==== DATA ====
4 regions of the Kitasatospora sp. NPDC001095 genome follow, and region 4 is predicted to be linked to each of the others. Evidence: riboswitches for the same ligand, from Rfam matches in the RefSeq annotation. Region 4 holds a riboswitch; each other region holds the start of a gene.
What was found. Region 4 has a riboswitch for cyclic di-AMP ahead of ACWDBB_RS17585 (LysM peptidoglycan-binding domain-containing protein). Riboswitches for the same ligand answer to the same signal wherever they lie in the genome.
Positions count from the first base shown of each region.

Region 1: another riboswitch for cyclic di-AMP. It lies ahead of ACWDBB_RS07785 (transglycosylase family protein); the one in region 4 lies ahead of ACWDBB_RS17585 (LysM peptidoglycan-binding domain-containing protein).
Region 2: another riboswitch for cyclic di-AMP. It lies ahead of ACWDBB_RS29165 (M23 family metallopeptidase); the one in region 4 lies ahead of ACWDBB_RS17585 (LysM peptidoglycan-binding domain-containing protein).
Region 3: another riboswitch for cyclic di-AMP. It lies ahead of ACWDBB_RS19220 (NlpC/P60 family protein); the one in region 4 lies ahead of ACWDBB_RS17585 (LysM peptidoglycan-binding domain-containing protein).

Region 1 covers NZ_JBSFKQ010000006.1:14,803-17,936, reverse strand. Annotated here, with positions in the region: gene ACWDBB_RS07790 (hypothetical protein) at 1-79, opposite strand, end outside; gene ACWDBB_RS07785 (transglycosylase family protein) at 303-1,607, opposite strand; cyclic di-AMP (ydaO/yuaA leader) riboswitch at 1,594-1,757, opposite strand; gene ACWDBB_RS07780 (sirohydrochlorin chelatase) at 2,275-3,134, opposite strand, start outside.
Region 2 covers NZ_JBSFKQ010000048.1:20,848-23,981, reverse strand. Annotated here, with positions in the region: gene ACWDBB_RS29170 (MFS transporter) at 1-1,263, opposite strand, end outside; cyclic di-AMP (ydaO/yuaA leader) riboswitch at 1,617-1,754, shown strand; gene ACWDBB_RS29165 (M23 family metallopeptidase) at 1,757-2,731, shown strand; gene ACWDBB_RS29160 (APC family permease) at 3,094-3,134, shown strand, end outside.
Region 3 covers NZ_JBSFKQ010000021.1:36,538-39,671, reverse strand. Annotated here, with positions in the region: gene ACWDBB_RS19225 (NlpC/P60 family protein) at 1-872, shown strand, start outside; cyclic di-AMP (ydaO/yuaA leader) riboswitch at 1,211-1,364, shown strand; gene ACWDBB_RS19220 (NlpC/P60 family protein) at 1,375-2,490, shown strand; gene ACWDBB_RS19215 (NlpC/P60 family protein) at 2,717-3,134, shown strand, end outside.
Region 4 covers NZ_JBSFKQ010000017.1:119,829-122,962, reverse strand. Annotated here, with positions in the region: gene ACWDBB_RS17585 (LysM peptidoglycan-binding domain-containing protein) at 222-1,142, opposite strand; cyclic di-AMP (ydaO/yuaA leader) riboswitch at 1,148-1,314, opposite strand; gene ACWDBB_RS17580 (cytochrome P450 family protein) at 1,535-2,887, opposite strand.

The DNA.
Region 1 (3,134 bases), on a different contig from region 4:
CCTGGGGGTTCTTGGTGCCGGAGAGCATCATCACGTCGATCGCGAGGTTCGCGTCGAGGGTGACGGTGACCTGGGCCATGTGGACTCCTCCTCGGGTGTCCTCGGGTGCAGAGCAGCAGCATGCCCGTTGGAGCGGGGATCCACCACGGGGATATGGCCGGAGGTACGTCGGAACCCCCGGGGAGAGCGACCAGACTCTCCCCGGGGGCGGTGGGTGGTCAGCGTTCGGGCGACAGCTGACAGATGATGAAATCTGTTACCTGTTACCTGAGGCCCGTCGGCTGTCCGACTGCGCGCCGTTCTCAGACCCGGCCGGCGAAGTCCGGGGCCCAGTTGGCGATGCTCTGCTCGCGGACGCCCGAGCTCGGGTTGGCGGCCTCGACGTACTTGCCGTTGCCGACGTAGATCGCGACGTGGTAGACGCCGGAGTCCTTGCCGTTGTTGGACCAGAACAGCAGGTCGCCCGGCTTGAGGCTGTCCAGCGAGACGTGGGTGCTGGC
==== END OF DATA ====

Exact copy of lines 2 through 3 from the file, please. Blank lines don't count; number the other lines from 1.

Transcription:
What was found. Region 4 has a riboswitch for cyclic di-AMP ahead of ACWDBB_RS17585 (LysM peptidoglycan-binding domain-containing protein). Riboswitches for the same ligand answer to the same signal wherever they lie in the genome.
Positions count from the first base shown of each region.